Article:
II

There was a story long ago, of a prince and a dark castle, awaiting for the love he so deserved. But it never came, for his heart had fallen out of his chest, and he soon descended with the organ and the arteries. It was too much to handle, a beating heart, but one that was so far away from him and so inadequate. And so he crashed to the floor, only moments before the beautiful, cinnamon-haired maiden had come to find such a man: A man who only wanted love. But what went untold, was that the prince had survived the fall and went on to find the love of another woman—a frizzy haired know-it-all, with honey colored eyes and flaxen hair.

These tales were ludicrous in every sense, yet such stories were harbored close to the heart, no matter how insignificant they were. They were the pivotal entity to many great things, the beginning and end to human curiosity and imagination.

Hermione Granger was the type of woman who would suck in information, feed upon it like a leech until her brain would expand to beyond its capacity. What went unknown by most was that she was also the type of woman who focused far too much on fairytales. It was an obsession that she had covetedly formed when she was but a small lass. That obsession had been suppressed upon her entrance to the wizarding world. When Voldemort had fallen, she had once again rekindled that yearning for fairytales as her heart and mind were in disarray. Hermione went on, devouring all the romantically based heroism she could. She lacked these tales in her own reality, but what she lacked more than anything else was romance. She had grown a hovel in her heart, and it needed to be filled. Slithering past her was the barely-alive Severus Snape. A tragic hero, a martyr, and a rather attractive man as well she had begun to look passed his brooding, unbearable qualities.

In looking passed them, she had discovered the innumerable entities she adored about him. The way he would fall asleep with a pair of glasses sliding off his face and a book in his hand, or that he would sneak a secret smile in whenever he was almost completely sure that no one was looking, but also (for she could never forget) the way he would stand out in the rain and wait an entire night if he had to for those he had grown to care for, were among the list of the eclectic tendencies of his that she had chosen to stop ignoring.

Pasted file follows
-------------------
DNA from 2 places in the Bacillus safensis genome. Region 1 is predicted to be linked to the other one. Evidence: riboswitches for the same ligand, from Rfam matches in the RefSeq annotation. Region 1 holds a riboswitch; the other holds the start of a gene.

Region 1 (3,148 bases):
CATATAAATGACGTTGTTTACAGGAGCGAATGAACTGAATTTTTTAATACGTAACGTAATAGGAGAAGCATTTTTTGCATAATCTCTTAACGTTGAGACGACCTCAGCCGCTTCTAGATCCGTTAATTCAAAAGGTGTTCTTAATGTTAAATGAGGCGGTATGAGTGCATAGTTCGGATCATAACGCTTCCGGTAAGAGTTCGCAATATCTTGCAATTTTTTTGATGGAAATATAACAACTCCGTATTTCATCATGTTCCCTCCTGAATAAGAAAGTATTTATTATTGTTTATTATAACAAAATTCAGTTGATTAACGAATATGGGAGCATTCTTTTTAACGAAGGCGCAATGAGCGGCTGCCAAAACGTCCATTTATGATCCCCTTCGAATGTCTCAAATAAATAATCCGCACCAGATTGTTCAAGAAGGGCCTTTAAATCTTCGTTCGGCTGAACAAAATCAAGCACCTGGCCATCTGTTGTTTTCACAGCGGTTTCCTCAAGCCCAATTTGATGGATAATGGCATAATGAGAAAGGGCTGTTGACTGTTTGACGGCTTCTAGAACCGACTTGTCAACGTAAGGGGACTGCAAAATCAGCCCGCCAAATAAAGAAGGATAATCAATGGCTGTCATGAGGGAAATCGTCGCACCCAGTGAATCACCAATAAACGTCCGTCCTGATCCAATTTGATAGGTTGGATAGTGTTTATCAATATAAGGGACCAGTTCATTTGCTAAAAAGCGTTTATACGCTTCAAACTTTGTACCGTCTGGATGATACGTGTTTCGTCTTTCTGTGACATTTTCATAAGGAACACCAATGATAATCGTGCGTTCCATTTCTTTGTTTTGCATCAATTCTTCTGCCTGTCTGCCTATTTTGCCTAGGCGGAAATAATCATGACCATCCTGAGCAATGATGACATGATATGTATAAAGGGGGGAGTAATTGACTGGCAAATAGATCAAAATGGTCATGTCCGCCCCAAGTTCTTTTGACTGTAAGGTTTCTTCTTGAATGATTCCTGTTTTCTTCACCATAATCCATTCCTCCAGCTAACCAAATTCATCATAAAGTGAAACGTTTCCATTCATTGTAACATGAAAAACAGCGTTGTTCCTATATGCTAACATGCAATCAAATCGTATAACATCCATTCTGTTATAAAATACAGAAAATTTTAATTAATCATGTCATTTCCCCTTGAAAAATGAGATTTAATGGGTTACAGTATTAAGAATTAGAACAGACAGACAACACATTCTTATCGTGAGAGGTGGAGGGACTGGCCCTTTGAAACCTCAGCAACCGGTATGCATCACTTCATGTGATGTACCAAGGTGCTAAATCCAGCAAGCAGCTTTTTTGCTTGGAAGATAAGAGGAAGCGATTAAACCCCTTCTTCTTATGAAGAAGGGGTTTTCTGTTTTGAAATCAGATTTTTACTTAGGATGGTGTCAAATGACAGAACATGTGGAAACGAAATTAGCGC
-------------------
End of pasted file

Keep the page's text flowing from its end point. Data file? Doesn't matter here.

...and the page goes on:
Hermione and Severus were lying on a four-poster bed of mahogany. "Hold me," she whispered in the middle of the night-the first night they had stayed with each other. A fire was burning in the stone fireplace, the smell of ashes and wine thick in the air. He placed his head in the crook of her neck and engulfed her in his arms. She was fitted perfectly beside his masculine body. "Love me," she released slowly.

"I already do, I already love you so much Hermione."

"Tell me every day."

"I told you from the start that I am no Price Charming," he poignantly intoned. She only sighed and feigned sleep, hoping that this was just a rough patch between the two. "But I'll tell you that I love you as often as I can. I am not a man of words." He pulled her closer. "I am a man of action." She gasps when he begins to kiss her shoulder. She knew she couldn't ask much of him, but she loved him too much not to. When the burgundy wine spilled on the gray bed-sheets, neither of them broke away to clean up the mess. Instead, they made the mess bigger, and they thoroughly enjoyed doing such.

Harry Potter, whose green eyes shown with glimmers of hope and piety, but also pity, had entered the room all but dismally. He sat on the foot of her hospital bed. "I head that he wasn't coming today," he told her as he stroked her leg, hoping that she would not break down. He repeated it once more when he received a look of complete disbelief. "You'll be fine without him. This isn't good for the baby." He puts his hand on her pregnant belly, and smiles. "Today will be a beautiful day without him, okay?"

What did "today" mean? It was a Saturday, and the sun was shining brightly in the lavender tinted sky. The previous air of happiness had been replaced by an unsettling repugnance beneath Hermione skin. That day was a Saturday and Severus was not there. Before Hermione was admitted to the hospital, Severus had begun to volunteer every Saturday at St. Mungo's. That day was a Saturday, and it might has well been a "holy day" or "dooms day", and she wouldn't have cared, because Severus was gone—where, she didn't know, and she wouldn't ask, because if she found out there would have only been a larger chance of tears slip out of her tired, barren eyes.